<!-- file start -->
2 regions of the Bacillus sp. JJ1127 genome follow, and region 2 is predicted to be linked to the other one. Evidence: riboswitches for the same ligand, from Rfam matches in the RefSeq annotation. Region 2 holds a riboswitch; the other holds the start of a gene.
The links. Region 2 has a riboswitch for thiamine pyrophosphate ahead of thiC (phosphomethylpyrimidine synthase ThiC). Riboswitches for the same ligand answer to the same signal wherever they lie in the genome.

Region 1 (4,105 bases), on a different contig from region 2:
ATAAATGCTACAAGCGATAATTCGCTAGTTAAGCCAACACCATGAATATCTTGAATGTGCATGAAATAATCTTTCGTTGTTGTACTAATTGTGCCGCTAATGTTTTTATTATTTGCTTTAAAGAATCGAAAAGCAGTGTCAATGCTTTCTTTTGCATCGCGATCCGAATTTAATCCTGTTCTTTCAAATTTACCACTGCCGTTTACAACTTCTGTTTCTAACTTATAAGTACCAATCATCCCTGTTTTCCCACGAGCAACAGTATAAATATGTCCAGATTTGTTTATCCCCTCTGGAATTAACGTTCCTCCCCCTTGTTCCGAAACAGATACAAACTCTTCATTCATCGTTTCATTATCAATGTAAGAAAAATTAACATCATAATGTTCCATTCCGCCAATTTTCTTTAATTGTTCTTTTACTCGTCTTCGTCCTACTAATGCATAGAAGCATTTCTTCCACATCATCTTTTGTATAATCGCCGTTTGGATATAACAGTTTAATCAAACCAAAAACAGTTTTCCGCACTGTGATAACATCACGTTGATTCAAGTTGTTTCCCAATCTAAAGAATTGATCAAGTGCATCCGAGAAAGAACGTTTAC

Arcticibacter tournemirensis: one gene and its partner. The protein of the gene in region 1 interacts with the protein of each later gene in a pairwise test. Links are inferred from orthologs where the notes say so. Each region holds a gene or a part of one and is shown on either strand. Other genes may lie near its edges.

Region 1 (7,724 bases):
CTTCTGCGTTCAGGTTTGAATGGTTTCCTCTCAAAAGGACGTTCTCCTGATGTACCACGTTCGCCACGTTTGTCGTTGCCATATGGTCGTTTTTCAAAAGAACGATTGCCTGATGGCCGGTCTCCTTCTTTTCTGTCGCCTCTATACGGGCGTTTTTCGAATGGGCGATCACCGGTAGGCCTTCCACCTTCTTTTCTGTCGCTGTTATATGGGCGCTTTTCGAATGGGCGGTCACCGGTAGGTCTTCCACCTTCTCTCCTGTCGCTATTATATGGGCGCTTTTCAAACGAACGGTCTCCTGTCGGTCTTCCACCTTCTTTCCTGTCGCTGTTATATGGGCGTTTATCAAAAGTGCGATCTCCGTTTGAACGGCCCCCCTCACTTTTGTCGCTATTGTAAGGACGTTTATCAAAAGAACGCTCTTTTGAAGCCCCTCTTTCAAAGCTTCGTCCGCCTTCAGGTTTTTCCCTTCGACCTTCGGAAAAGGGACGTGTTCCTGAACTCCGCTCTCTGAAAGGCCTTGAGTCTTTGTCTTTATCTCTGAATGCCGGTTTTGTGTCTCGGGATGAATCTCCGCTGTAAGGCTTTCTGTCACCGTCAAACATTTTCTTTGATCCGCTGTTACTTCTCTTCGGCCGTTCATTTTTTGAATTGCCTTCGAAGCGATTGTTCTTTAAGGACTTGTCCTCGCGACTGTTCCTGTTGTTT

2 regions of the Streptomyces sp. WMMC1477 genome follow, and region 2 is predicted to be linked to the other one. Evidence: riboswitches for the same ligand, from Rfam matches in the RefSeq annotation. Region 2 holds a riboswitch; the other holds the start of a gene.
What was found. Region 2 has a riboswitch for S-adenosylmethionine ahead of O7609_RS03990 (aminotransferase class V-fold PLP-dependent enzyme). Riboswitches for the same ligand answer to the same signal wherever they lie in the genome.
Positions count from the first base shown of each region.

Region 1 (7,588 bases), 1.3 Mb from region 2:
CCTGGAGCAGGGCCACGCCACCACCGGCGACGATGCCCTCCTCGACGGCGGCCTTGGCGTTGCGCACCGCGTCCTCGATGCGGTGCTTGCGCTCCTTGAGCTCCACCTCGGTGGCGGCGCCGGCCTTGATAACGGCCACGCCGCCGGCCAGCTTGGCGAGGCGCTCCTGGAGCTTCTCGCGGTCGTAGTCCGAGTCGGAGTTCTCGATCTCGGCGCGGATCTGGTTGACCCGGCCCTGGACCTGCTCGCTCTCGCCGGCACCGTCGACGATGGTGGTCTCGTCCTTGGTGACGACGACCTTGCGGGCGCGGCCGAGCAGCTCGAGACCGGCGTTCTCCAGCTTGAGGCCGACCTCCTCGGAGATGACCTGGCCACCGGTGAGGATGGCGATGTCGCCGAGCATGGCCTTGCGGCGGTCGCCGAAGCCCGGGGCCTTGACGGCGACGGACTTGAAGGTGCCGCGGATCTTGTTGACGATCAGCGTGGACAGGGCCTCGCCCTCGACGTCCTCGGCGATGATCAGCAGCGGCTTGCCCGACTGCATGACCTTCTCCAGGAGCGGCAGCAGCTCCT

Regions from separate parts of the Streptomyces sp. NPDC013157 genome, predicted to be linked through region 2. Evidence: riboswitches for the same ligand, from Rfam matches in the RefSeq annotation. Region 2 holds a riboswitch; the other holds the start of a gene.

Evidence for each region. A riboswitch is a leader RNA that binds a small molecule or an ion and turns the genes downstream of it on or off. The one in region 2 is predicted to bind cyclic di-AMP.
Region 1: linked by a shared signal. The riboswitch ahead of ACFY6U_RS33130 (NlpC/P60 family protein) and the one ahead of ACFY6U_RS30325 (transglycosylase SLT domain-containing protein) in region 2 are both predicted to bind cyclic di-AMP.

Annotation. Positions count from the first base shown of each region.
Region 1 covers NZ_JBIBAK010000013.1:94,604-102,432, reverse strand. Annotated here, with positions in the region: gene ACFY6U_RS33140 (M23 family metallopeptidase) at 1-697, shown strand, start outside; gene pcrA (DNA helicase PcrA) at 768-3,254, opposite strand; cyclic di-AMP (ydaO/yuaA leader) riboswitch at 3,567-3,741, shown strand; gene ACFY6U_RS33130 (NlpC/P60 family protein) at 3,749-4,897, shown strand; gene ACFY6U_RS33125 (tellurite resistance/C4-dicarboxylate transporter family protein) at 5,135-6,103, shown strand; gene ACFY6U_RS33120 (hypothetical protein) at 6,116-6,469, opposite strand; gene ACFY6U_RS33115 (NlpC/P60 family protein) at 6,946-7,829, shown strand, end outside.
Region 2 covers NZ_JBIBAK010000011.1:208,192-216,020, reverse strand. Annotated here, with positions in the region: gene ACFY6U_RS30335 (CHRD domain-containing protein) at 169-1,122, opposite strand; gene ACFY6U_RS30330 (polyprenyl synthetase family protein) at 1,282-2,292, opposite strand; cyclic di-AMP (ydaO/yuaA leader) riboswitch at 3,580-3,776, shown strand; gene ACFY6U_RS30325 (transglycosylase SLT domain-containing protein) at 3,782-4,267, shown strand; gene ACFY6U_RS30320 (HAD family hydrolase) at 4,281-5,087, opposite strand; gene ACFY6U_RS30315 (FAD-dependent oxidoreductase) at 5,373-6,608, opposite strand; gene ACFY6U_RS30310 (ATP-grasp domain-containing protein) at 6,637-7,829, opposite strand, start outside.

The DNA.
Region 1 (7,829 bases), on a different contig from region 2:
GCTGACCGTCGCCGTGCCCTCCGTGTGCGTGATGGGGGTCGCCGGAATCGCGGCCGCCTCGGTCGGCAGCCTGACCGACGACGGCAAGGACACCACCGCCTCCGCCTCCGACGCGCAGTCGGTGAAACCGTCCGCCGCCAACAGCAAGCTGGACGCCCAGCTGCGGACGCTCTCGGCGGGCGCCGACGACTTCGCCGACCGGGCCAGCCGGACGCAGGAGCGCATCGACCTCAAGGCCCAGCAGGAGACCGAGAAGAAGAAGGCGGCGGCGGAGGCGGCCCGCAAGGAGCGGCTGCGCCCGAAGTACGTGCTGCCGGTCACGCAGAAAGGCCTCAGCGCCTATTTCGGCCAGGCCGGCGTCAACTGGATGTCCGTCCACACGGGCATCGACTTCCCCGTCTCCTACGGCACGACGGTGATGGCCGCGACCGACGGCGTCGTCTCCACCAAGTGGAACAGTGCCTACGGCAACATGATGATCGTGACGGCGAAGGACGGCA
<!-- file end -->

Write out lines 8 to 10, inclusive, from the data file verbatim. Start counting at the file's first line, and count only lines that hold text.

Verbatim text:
2 regions of the Streptomyces sp. WMMC1477 genome follow, and region 2 is predicted to be linked to the other one. Evidence: riboswitches for the same ligand, from Rfam matches in the RefSeq annotation. Region 2 holds a riboswitch; the other holds the start of a gene.
What was found. Region 2 has a riboswitch for S-adenosylmethionine ahead of O7609_RS03990 (aminotransferase class V-fold PLP-dependent enzyme). Riboswitches for the same ligand answer to the same signal wherever they lie in the genome.
Positions count from the first base shown of each region.